Before You Take Out A Car Loan...Here's A Useful NEW Worksheet To Compare Offers

Jun 15, 2016
Purchase Decisions, Activity, WebQuest, Activities, Tips for Teachers

From the Consumer Financial Protection Bureau comes a worksheet to help car buyers compare loan details. Here’s the first page of the worksheet:

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What is there to like about this tool?

  • It encourages car shoppers to comparison shop for their auto loan just as they would for their car. We know based on research that about half of home buyers don’t comparison shop for mortgages so one would presume that the number that comparison shop for auto loans is even lower (especially when the dealers are expert in selling their own dealer financing)
  • It helps buyers know what terms they can negotiate (see the yellow circles with up/down arrows)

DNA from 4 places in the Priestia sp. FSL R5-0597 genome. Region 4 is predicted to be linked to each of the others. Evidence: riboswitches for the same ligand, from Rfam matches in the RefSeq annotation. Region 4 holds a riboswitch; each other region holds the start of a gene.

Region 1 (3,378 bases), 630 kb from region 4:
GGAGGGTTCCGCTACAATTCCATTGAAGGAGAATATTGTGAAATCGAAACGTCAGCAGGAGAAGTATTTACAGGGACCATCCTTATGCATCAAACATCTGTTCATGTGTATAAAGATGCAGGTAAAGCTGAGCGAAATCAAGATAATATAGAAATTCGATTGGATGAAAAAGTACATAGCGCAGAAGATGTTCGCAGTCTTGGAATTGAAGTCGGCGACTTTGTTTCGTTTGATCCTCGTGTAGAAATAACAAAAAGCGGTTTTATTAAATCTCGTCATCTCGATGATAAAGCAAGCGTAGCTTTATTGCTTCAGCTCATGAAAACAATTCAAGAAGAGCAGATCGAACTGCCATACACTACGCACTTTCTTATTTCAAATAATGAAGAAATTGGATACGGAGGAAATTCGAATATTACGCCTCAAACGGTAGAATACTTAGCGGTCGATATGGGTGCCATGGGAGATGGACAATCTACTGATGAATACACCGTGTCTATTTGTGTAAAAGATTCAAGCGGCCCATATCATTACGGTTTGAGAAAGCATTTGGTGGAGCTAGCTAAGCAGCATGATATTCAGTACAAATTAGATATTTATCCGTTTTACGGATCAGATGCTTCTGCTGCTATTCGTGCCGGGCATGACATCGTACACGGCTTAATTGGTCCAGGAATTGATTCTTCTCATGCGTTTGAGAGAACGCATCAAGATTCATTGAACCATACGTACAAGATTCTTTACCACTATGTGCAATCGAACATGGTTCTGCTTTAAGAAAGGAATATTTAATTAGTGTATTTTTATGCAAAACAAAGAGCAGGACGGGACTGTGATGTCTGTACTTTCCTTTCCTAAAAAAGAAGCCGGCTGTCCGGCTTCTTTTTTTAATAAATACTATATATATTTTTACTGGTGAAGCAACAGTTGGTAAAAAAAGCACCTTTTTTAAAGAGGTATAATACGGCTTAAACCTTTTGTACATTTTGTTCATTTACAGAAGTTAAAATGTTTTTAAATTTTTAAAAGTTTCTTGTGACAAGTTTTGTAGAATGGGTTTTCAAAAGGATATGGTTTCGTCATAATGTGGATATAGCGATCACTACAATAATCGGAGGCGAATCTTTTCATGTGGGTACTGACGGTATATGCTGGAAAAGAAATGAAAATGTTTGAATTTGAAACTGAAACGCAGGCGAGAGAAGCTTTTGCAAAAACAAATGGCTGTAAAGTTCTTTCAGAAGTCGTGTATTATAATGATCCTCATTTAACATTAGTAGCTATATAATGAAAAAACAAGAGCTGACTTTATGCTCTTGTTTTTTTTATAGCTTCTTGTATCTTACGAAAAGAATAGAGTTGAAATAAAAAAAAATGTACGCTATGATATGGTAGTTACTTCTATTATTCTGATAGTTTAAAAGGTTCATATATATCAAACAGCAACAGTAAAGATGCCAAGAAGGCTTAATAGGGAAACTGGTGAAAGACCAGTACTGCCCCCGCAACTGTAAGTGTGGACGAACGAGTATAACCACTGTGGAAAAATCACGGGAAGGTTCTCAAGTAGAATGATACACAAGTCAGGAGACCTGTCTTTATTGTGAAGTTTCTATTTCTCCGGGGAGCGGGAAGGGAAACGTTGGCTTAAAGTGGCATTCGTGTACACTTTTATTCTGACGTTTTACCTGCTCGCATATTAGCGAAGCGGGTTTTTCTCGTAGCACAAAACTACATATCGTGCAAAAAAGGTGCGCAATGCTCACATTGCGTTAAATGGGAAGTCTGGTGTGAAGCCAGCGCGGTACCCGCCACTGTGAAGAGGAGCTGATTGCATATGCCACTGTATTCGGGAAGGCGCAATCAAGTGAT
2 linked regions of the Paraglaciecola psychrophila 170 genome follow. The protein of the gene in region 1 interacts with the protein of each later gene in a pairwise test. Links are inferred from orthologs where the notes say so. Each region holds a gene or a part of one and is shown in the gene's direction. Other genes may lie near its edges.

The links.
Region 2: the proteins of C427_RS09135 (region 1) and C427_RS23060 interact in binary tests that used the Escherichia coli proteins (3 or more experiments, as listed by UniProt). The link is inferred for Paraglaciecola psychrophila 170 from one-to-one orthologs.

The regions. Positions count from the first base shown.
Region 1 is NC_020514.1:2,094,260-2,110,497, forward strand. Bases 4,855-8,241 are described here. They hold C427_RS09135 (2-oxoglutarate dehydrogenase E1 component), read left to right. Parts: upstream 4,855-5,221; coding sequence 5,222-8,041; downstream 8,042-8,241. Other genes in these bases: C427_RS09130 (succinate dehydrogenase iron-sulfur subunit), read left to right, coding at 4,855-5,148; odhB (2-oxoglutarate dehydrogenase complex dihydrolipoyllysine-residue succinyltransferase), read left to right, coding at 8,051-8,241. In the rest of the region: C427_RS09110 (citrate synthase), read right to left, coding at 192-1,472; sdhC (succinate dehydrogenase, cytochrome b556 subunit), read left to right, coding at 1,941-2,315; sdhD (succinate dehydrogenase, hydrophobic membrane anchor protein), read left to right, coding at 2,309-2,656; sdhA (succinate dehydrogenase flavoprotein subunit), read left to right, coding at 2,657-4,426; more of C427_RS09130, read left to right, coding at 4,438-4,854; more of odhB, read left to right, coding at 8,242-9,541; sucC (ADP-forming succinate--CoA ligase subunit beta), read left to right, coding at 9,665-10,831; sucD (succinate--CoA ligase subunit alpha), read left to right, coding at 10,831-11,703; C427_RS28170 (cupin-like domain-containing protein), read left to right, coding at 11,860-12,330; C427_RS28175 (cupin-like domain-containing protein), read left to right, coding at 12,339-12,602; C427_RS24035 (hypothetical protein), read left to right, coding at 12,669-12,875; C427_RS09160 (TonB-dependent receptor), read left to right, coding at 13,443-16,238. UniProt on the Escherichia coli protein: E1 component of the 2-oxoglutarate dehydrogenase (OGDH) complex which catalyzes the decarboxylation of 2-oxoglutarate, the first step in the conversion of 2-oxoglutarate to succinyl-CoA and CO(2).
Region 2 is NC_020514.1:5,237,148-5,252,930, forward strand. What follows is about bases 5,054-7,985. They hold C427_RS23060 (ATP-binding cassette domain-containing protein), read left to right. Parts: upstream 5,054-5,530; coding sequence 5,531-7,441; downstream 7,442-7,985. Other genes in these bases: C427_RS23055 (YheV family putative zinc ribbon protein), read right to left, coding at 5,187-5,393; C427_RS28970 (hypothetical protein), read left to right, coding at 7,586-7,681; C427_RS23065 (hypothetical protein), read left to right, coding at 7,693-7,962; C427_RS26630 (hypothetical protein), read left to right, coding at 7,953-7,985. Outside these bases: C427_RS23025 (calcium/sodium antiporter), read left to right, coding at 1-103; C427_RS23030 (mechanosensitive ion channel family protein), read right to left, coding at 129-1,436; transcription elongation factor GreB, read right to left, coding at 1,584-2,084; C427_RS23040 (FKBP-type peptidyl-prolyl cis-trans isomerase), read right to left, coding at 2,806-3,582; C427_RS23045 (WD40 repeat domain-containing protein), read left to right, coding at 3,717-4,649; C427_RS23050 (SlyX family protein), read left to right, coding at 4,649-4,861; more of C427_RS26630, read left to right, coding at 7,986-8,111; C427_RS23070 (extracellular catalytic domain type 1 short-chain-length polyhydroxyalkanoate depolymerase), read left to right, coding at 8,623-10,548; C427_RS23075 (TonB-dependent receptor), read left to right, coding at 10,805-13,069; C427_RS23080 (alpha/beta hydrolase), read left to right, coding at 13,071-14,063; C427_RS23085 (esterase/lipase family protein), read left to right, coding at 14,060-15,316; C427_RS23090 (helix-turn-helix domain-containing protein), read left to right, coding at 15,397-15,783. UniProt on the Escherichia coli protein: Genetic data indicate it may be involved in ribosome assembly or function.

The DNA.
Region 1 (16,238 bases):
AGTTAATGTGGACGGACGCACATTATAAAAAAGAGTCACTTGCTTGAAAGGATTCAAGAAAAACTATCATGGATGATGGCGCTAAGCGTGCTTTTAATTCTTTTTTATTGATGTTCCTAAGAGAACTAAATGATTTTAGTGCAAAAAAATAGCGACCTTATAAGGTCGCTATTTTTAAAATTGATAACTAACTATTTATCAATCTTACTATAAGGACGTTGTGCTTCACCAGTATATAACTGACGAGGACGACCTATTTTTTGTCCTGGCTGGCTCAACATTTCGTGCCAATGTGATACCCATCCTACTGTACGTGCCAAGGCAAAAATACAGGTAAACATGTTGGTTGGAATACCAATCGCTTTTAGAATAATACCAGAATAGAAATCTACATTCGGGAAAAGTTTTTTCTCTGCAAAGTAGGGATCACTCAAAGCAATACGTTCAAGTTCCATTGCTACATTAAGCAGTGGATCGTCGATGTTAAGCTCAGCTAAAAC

• It gets buyers to focus on total payments rather than just monthly payment. By approaching the decision from this angle, you minimize the interest payments.
  • CFPB provides additional explainers to help with the car buying process.
  • Rather than just plugging numbers into a calculator, this tool provides a more detailed and nuanced approach to understand the variables that go into making this decision about auto loans.

Look for an upcoming activity with this tool or feel free to create your own (and show us what you have done!).


Check out the NGPF Role play on Buying a Used Car


About the Author

Tim Ranzetta

Tim's saving habits started at seven when a neighbor with a broken hip gave him a dog walking job. Her recovery, which took almost a year, resulted in Tim getting to know the bank tellers quite well (and accumulating a savings account balance of over $300!). His recent entrepreneurial adventures have included driving a shredding truck, analyzing executive compensation packages for Fortune 500 companies and helping families make better college financing decisions. After volunteering in 2010 to create and teach a personal finance program at Eastside College Prep in East Palo Alto, Tim saw firsthand the impact of an engaging and activity-based curriculum, which inspired him to start a new non-profit, Next Gen Personal Finance.